NEO-NATIONALISM’S PREMISES & CONTENTIONS / Reform the international financial system

Erle Frayne D. Argonza

The global financial system is indubitably a homestead of predatory financiers. Usury and global speculation, the masterpieces of financiers, are the enemies of nations. Usury in international finance is at an all-time high, raising questions about the legality and moral propriety of   current lending practices. Incidentally, the said financiers are the ones who exercise the clout within the International Monetary Fund and the World Bank, whose chiefs have always been CEOs from the bank headquarters of the financiers. The said banks have always acted out as the marketing agents of financial cartels, even as many nations that have followed the austere ‘structural adjustments’ imposed by them have been reduced to paupers.

It is high time for ‘white knights’ to appear in global finance, lending money accordingly for developmental and investment purposes at very low interest rates (lower than 1.5% annually) and at very long-term payments (25-50 years). Such institutions are now beginning to appear, but creditors remain cautious about their moves. Such institutions are autonomous from the power orbits of the Western financial cartels, are well niched in Asia (e.g. China), and appear to be creditor-friendly.

The reform though should go beyond the ‘white knight’ route. We must actively participate in Asia’s establishment of its own monetary fund and a single-currency regime, and take a leading role if opportunities allow. It may prove beneficial yet to re-institute a regime of gold reserve standard, which should back up the Asian currency. This same monetary fund will then serve as the regional ‘white knight’ that will provide credit to nations in need in the region and continent. The actions will also accelerate the economic cum political integration of the ASEAN and the economic integration for the entire East Asia, steps that will further stabilize the national economies and continuously sustain their respective growth. Meanwhile, a regional currency can stabilize soon enough upon its launching, that it would be a difficult job for criminal financiers to manipulate it, such as the success of the ‘Euro’ now exhibits to the globe.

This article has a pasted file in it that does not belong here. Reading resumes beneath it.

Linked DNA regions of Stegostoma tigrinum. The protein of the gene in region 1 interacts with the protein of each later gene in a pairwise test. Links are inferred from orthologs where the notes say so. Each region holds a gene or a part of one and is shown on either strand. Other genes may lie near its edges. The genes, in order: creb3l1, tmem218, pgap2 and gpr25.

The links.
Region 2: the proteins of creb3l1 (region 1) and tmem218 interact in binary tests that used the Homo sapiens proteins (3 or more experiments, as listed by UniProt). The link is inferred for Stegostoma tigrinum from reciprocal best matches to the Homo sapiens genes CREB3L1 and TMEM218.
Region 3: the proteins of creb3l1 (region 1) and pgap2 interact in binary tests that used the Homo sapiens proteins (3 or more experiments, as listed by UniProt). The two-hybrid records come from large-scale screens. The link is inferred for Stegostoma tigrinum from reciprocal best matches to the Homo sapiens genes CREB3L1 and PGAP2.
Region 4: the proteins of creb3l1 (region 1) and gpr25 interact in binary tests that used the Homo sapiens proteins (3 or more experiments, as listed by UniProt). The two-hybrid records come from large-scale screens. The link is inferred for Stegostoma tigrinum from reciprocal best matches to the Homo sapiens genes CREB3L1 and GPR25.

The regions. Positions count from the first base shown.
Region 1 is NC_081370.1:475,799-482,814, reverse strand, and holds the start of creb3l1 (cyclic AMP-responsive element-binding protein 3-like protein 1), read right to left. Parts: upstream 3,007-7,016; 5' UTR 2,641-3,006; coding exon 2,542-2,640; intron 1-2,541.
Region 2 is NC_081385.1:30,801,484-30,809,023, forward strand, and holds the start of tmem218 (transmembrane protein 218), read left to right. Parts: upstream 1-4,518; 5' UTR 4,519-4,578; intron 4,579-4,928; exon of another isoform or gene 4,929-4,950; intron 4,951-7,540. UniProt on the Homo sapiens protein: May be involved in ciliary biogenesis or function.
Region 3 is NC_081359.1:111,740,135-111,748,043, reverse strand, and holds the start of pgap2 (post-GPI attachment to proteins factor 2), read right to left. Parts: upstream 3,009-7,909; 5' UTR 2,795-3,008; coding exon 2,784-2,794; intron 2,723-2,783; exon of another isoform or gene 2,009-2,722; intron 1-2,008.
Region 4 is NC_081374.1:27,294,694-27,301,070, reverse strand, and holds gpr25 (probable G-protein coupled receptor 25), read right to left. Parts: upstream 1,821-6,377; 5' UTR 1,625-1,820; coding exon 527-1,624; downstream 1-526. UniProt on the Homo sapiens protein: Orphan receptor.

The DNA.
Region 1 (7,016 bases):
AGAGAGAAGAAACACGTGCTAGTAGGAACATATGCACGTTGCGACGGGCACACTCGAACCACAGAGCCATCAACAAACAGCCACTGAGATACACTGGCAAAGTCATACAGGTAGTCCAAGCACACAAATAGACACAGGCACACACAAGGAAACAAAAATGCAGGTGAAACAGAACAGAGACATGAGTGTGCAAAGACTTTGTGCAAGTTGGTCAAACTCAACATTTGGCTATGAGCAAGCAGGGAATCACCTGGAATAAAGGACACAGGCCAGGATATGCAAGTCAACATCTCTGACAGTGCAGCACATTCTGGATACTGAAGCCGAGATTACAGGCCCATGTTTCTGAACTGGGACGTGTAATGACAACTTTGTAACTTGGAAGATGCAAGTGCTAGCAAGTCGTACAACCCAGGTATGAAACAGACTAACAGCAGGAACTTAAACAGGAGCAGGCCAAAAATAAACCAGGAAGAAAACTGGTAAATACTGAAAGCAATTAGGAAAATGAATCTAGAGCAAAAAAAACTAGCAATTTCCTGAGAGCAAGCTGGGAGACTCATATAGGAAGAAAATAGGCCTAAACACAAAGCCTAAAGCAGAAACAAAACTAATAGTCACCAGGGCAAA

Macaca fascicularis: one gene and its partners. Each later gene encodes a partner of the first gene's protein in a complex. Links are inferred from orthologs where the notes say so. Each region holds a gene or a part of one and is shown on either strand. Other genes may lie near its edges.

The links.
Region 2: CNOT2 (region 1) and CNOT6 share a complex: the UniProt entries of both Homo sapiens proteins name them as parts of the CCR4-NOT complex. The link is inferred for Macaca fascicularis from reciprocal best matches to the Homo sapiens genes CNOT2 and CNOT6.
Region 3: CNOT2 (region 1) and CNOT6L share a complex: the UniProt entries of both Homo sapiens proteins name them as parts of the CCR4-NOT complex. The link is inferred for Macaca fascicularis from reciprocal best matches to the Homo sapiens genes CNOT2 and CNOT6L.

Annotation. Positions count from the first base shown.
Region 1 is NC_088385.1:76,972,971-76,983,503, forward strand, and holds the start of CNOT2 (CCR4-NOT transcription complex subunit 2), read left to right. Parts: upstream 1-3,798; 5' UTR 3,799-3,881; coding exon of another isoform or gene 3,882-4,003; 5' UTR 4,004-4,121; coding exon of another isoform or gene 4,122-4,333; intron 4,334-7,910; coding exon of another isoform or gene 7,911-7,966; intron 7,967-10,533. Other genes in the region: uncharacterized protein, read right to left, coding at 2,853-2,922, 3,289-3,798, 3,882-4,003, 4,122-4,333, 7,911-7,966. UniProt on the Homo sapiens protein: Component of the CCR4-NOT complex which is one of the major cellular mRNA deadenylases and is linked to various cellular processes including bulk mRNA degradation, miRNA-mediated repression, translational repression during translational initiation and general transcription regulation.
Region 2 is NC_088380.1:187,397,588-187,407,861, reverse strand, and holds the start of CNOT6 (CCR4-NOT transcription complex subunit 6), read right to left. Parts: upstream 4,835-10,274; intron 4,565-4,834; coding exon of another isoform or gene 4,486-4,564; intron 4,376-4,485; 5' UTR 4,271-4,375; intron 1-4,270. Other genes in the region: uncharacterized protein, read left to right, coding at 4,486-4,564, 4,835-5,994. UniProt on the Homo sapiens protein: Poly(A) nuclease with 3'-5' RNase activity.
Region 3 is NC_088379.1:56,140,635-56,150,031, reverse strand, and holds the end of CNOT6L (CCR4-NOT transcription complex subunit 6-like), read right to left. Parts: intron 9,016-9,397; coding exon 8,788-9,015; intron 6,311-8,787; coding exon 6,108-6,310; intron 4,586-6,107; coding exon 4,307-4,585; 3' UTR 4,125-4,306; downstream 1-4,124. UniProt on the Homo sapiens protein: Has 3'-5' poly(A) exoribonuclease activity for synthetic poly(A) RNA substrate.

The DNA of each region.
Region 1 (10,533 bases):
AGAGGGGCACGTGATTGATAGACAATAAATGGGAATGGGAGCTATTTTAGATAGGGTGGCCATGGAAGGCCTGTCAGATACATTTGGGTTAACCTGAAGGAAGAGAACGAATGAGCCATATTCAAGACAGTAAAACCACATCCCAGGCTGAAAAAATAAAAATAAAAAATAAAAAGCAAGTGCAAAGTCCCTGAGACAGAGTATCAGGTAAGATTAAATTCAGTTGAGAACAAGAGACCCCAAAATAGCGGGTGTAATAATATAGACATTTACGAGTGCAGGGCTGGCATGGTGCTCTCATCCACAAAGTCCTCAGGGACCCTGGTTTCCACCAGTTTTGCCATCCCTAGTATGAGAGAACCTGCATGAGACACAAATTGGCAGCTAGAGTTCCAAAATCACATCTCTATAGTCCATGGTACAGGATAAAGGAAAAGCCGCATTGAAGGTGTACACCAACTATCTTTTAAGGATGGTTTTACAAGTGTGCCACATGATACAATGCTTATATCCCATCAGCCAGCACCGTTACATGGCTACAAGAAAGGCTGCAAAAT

Still another key intervention measure is the control of predatory speculation through a ‘Tobin tax’ on cross-border currency and related purchases (J. Tobin’s proposal in the early 70s). A tax of 0.75% alone on the current cross-border exchanges, which amounts to $300 Trillions annually, would generate $2.25 Trillions. The said money will then be used to fund the operations of international organizations such as the United Nations, UNDP and authentic international NGOs for social development purposes. The money can also be used by ‘white knight’ financing institutions of international scale. This set of actions will then induce reforms in the other institutions, with chain reaction effects leading to declining speculation in the long run, as the oligarchic  bankers/financiers adjust their rates to more competitive rates in the face of challenges coming from global ‘white knights’.


[From: Erle Frayne D. Argonza, “New Nationalism: Grandeur and Glory at Work!”. August 2004.  For the Office of External Affairs – Political Cabinet Cluster, Office of the President, Malacaňan Palace.]


Saturday, April 25, 2015

NEO-NATIONALISM’S PREMISES & CONTENTIONS / Strengthen national banking and the monetary system



NEO-NATIONALISM’S PREMISES & CONTENTIONS / Strengthen national banking and the monetary system

Erle Frayne D. Argonza


Economic stability at all levels demands the strengthening of a national banking system, and concomitantly the strengthening of monetary system with sovereignty-backed parameters and rules. First and foremost of monetary missions is the re-assertion of the powers of the Constitution of the Republic over the Bangko Sentral ng Pilipinas. Needless to say, the country today faces a weak national bank, and necessarily a weak monetary system engendered by it. Sovereignty questions impede the effective operations of national banking in the country, as indicated by the excessive meddling of the International Monetary Fund, acting as agent of the global financial cartels, in the Bangko Sentral’s operations. The first step should be a thorough investigation by the Congress of the Republic to determine precisely who owns and controls the Bangko Sentral, and conduct related oversight functions to assess the entire consolidated assets of the said bank inclusive of unaccounted precious metals.